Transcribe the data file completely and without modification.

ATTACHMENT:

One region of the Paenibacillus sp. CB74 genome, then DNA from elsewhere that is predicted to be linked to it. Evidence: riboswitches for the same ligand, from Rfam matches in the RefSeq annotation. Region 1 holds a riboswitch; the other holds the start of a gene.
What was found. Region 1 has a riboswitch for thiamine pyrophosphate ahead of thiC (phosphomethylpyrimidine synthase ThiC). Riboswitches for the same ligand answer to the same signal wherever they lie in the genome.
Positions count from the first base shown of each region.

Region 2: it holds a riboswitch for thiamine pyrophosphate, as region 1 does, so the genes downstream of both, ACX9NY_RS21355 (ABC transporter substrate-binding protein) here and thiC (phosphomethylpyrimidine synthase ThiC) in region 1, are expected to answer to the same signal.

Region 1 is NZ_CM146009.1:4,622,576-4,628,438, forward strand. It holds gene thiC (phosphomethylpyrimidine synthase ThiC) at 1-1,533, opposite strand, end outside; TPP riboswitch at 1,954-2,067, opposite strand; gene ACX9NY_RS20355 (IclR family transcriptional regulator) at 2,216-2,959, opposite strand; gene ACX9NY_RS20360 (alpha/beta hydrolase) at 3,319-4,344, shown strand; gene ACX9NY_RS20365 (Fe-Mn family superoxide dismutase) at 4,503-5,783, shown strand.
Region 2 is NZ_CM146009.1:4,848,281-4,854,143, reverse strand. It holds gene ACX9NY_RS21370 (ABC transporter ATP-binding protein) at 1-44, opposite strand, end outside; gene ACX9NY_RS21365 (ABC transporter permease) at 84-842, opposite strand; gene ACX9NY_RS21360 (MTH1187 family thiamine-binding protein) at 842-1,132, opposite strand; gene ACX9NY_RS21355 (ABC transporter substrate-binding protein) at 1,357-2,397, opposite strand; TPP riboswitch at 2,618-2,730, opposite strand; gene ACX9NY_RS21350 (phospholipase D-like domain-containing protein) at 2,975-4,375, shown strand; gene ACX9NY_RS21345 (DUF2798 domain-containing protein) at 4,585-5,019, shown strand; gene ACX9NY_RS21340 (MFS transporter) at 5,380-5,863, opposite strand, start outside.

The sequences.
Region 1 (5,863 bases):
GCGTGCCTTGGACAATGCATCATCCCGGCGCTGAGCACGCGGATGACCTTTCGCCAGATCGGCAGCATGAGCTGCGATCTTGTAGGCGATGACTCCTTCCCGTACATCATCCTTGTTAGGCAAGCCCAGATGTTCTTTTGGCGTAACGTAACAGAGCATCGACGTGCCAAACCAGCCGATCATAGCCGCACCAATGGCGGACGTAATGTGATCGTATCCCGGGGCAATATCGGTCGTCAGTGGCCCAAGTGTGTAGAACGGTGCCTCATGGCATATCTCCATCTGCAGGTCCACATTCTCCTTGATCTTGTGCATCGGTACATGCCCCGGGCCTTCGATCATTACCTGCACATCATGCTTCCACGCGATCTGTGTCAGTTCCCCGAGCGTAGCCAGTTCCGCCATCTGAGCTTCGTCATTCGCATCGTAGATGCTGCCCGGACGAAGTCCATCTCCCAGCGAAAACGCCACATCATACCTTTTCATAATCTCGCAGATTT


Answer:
One region of the Paenibacillus sp. CB74 genome, then DNA from elsewhere that is predicted to be linked to it. Evidence: riboswitches for the same ligand, from Rfam matches in the RefSeq annotation. Region 1 holds a riboswitch; the other holds the start of a gene.
What was found. Region 1 has a riboswitch for thiamine pyrophosphate ahead of thiC (phosphomethylpyrimidine synthase ThiC). Riboswitches for the same ligand answer to the same signal wherever they lie in the genome.
Positions count from the first base shown of each region.

Region 2: it holds a riboswitch for thiamine pyrophosphate, as region 1 does, so the genes downstream of both, ACX9NY_RS21355 (ABC transporter substrate-binding protein) here and thiC (phosphomethylpyrimidine synthase ThiC) in region 1, are expected to answer to the same signal.

Region 1 is NZ_CM146009.1:4,622,576-4,628,438, forward strand. It holds gene thiC (phosphomethylpyrimidine synthase ThiC) at 1-1,533, opposite strand, end outside; TPP riboswitch at 1,954-2,067, opposite strand; gene ACX9NY_RS20355 (IclR family transcriptional regulator) at 2,216-2,959, opposite strand; gene ACX9NY_RS20360 (alpha/beta hydrolase) at 3,319-4,344, shown strand; gene ACX9NY_RS20365 (Fe-Mn family superoxide dismutase) at 4,503-5,783, shown strand.
Region 2 is NZ_CM146009.1:4,848,281-4,854,143, reverse strand. It holds gene ACX9NY_RS21370 (ABC transporter ATP-binding protein) at 1-44, opposite strand, end outside; gene ACX9NY_RS21365 (ABC transporter permease) at 84-842, opposite strand; gene ACX9NY_RS21360 (MTH1187 family thiamine-binding protein) at 842-1,132, opposite strand; gene ACX9NY_RS21355 (ABC transporter substrate-binding protein) at 1,357-2,397, opposite strand; TPP riboswitch at 2,618-2,730, opposite strand; gene ACX9NY_RS21350 (phospholipase D-like domain-containing protein) at 2,975-4,375, shown strand; gene ACX9NY_RS21345 (DUF2798 domain-containing protein) at 4,585-5,019, shown strand; gene ACX9NY_RS21340 (MFS transporter) at 5,380-5,863, opposite strand, start outside.

The sequences.
Region 1 (5,863 bases):
GCGTGCCTTGGACAATGCATCATCCCGGCGCTGAGCACGCGGATGACCTTTCGCCAGATCGGCAGCATGAGCTGCGATCTTGTAGGCGATGACTCCTTCCCGTACATCATCCTTGTTAGGCAAGCCCAGATGTTCTTTTGGCGTAACGTAACAGAGCATCGACGTGCCAAACCAGCCGATCATAGCCGCACCAATGGCGGACGTAATGTGATCGTATCCCGGGGCAATATCGGTCGTCAGTGGCCCAAGTGTGTAGAACGGTGCCTCATGGCATATCTCCATCTGCAGGTCCACATTCTCCTTGATCTTGTGCATCGGTACATGCCCCGGGCCTTCGATCATTACCTGCACATCATGCTTCCACGCGATCTGTGTCAGTTCCCCGAGCGTAGCCAGTTCCGCCATCTGAGCTTCGTCATTCGCATCGTAGATGCTGCCCGGACGAAGTCCATCTCCCAGCGAAAACGCCACATCATACCTTTTCATAATCTCGCAGATTT